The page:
PARIS: French police cleared demonstrators blocking roads and fuel depots Tuesday in a crackdown on the so-called "yellow vest" protests against President Emmanuel Macron that have left two people dead.
Hundreds of thousands of people blockaded roads across France on the weekend, wearing high-visibility yellow vests in a national wave of defiance aimed at 40-year-old centrist Macron.
The protests had waned by Tuesday but the disruption underlined the anger and frustration felt by many motorists, particularly in rural areas or small towns, fed up with what they see as the government's anti-car policies, including tax hikes on diesel.
Macron, who has made a point of not backing down in the face of public pressure during his time in office, called Tuesday for more "dialogue" to better explain his policies.
Prime Minister Edouard Philippe, meanwhile, urged ruling Republic On The Move lawmakers to stand firm in the face of voter criticism, saying the party would reap the rewards of its "constancy and determination".
Two people have been accidentally killed and 530 people injured, 17 seriously, over four days of protests that have come to encompass a wide variety of grievances over the rising cost of living.
A 37-year-old motorcyclist died Tuesday from injuries sustained a day earlier after being hit by a truck making a u-turn to avoid a roadblock in the southeast Drome region, a judicial source said.
The other victim was a 63-year-old woman accidently killed by a panicked driver in the eastern Savoie region on the first day of protests.
Interior Minister Christophe Castaner has instructed police to break up the remaining roadblocks, particularly those around fuel depots and sites of strategic importance.
"We can see today that there are real excesses from a movement that was for the most part conducted in good spirit on Saturday," he told France 2 TV.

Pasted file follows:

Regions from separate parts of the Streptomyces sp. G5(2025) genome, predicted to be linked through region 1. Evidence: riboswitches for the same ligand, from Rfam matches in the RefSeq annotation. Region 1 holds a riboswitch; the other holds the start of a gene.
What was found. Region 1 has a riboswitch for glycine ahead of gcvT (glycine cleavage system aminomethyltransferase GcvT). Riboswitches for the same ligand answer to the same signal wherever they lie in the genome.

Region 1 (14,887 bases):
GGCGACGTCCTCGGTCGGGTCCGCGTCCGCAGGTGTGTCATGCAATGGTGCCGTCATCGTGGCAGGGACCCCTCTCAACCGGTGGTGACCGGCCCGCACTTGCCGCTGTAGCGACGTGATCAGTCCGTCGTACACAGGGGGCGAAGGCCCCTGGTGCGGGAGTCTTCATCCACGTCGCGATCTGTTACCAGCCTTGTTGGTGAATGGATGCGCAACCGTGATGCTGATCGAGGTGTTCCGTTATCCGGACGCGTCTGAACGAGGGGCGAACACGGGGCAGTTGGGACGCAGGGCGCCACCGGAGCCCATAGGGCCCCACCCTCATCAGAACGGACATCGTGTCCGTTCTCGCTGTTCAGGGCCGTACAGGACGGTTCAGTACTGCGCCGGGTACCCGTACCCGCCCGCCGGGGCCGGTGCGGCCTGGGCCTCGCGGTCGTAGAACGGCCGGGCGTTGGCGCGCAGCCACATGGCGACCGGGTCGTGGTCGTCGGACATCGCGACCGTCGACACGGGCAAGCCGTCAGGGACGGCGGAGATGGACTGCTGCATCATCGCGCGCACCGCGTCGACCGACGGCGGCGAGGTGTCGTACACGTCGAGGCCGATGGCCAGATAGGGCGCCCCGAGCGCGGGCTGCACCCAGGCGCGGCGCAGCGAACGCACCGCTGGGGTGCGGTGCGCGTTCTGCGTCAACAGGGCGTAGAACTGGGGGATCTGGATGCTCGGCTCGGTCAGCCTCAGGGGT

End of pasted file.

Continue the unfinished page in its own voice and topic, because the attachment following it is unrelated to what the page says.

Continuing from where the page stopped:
The ministry said about 20 "strategic" sites and fuel depots in several regions were cleared of protesters Tuesday.
Some hardliners kept blockades and slowdowns at some tolls, motorway junctions, and roundabouts.
"The movement won't run out of steam," said Olivier Garrigues, a farmworker at one protest in the south. "There are less people because everyone is working. But we are organised."
Several of the injuries were caused by motorists trying to force their way through roadblocks, but some protesters have also been accused of intimidating and endangering motorists.
A 32-year-old man with a history of violence was given a four-month prison sentence by a Strasbourg court for putting lives at risk by taking part in a human chain across a motorway.
Protests have also erupted in Reunion, a French overseas territory island in the Indian Ocean, where authorities introduced a partial curfew in some neighbourhoods after a night of violence.
AFP judicial sources Tuesday denied media reports that a group of men arrested earlier this month in the city of Saint-Etienne on suspicion of plotting an attack had planned to strike during Saturday's fuel protests.
On Tuesday, the "yellow vests" appeared to be losing steam, with only a fraction of the nearly 300,000 people that manned the barricades on Saturday still camped out in the bitter cold.
Further protests are planned for the weekend, with some calling for a blockade of Paris.
The grassroots movement, which has won backing from opposition parties on both the left and right as well as a majority of respondents in opinion polls, accuses Macron of squeezing the less well-off while reducing taxes for the rich.
"It's about much more than fuel. They (the government) have left us with nothing," Dominique, a 50-year-old unemployed technician told AFP at a roadblock in the town of Martigues, near the southern city of Marseille.
Macron's government, trying to improve its environmental credentials, has vowed not to back down on trying to wean people off their cars through fuel taxes.
The government has unveiled a 500-million-euro package of measures to help low-income households, including energy subsidies and higher scrappage bonuses for the purchase of cleaner vehicles.